Immigration detention centres in France: move along, we're locking you up! (1/3)

Article published on Feb. 5, 2015
Article published on Feb. 5, 2015

With a brand new draft bill on political asylum being presented to the French National Assembly, let's focus on one of the cornerstones of European immigration policy: immigration detention

Over the 9th and 10th of December, French Home Secretary Bernard Cazeneuve, presented his draft asylum bill to the French National Assembly. This one is aiming at integrating European directives into the French legal system as well as shortening the decision-making process regarding asylum seekers.

However, Human Rights organisations and magistrates have condemned the assumptions and measures on which this bill is based. For example, the bill presumes that the asylum system is "full of fraudsters". Its opponents are worried about expediting the asylum procedure, which could affect judges' working conditions and even transform the asylum process in a "disallowing and deporting machine".

Therefore it is not so surprising that this draft bill does not even question the existence of immigration detention centres,  set up by European states as a border control tool. And yet it is written in French and European laws that immigration detention should be used as "last resort". But is an immigration policy without immigration detention even an option ?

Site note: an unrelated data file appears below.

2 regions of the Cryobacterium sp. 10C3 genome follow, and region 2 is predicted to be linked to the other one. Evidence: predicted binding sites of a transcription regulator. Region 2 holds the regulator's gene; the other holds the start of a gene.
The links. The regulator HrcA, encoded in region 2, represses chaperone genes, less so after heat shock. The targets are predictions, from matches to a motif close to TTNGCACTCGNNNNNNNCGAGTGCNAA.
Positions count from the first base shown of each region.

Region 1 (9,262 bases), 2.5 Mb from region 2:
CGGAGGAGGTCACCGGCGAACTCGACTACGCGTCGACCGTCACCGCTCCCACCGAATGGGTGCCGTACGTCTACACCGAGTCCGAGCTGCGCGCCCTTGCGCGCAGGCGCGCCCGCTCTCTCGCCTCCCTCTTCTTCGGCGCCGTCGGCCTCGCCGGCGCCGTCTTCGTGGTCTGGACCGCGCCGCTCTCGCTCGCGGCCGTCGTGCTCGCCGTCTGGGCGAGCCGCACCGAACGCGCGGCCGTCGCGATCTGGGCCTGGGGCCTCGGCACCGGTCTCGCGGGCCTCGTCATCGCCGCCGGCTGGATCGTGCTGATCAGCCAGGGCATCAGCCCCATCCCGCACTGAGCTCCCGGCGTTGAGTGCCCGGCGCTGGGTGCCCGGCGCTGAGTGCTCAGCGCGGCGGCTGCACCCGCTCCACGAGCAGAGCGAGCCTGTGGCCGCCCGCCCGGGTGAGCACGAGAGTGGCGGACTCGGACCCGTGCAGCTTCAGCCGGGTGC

Immigration detention : What for?

Immigration detention facilities in France are officially named Centres de Rétention Admnistrative (C.R.A), which literally translates as Administrative Detention Centres. These facilities have been built in order to facilitate the deportation of foreign people who are not in possession of any type of residence permit in France. 

Some of these people are asylum seekers who did not manage to go through the asylum procedures, which means they then find themselves without any residence permit on French territory. Others include who came to France with or without a visa, and then did not get or did not renew their residence permit. If the police happen to taken an interest in these individuals  during an ethnic profiling identity check, they can then put in detention.